A new Terence Malick film is a cinematic event. And they are events that don't happen very often - Malick's last film, The New World, was released six years ago. But, in the past week, The Tree of Life previewed at the Cannes film festival. For those who love movies the excitement around this film - a family drama spanning multiple time periods including the creation of the universe - is palpable. The critic, Chris Wisniewski, sums up why Malick is such a significant director:
Those rambling philosophical voice overs; the placid images of nature, offering quiet contrast to the evil deeds of men; the stunning cinematography, often achieved with natural light; the striking use of music - here is a filmmaker with a clear sensibility and aesthetic who makes narrative films that are neither literary nor theatrical, in the sense of foregrounding dialogue, event, or character, but are instead principally cinematic, movies that suggest narrative, emotion and idea through image and sound.
One thing Wisniewski overlooks is Malick's intelligence. There are not many directors that studied for a doctorate in philosophy at Oxford. Malick's thesis, under the direction of Gilbert Ryle, was on the concept of world in Kierkegaard, Heidegger and Wittgenstein. These philosophical interests underpin his cinematic work. So, for example, The Thin Red Line, uses the visual medium of cinema to discuss the nature of original sin. In this way, Malick takes cinema to an intellectual level that is rarely explored by other directors.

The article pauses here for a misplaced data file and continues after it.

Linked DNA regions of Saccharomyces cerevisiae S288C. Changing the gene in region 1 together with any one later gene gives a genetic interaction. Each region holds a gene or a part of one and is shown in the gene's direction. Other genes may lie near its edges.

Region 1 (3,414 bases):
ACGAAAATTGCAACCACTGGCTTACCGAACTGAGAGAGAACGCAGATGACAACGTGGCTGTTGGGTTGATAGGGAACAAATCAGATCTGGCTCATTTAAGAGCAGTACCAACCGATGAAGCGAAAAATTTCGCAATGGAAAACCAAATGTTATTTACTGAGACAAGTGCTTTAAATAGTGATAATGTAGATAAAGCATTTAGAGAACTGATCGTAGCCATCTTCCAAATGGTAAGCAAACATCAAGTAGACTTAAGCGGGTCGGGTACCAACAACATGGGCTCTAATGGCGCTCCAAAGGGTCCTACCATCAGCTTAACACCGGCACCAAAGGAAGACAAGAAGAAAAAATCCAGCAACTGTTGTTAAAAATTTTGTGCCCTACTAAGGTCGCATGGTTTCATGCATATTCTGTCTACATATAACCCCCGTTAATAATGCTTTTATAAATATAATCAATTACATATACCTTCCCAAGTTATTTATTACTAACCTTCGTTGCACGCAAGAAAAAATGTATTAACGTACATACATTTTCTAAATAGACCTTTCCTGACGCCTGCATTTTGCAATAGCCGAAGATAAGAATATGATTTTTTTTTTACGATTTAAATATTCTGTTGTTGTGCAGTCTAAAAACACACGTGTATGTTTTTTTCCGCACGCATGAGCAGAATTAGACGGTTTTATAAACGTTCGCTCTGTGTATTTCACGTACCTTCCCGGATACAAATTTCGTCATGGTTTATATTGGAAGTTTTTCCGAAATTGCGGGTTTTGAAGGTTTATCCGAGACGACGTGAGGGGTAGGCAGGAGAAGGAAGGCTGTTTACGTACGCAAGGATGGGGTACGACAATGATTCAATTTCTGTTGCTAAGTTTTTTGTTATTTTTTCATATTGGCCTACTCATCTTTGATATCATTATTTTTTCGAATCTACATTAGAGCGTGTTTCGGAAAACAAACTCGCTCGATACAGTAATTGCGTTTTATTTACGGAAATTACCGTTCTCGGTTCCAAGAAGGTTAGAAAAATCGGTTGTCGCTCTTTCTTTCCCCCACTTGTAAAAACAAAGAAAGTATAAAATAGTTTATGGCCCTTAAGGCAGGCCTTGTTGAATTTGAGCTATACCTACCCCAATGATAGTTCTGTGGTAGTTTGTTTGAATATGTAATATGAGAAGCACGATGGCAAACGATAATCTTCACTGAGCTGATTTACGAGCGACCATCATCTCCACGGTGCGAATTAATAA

Peter Bradshaw awarding The Tree of Life five stars in The Guardian, writes that "This is visionary cinema on an unashamedly huge scale: cinema that's thinking big. Malick makes an awful lot of other film-makers look timid and negligible by comparison."
Time Out's Dave Calhoun said: "The Tree of Life offers breathtaking imagery and even manages to survive an epic detour to the dawn of time, featuring the Big Bang, dinosaurs, meteors and all.
"It's so ambitious and full of inquiring ideas and questions about our place in the world that, perhaps inevitably, it feels like a grand folly - albeit a heartfelt and stimulating one."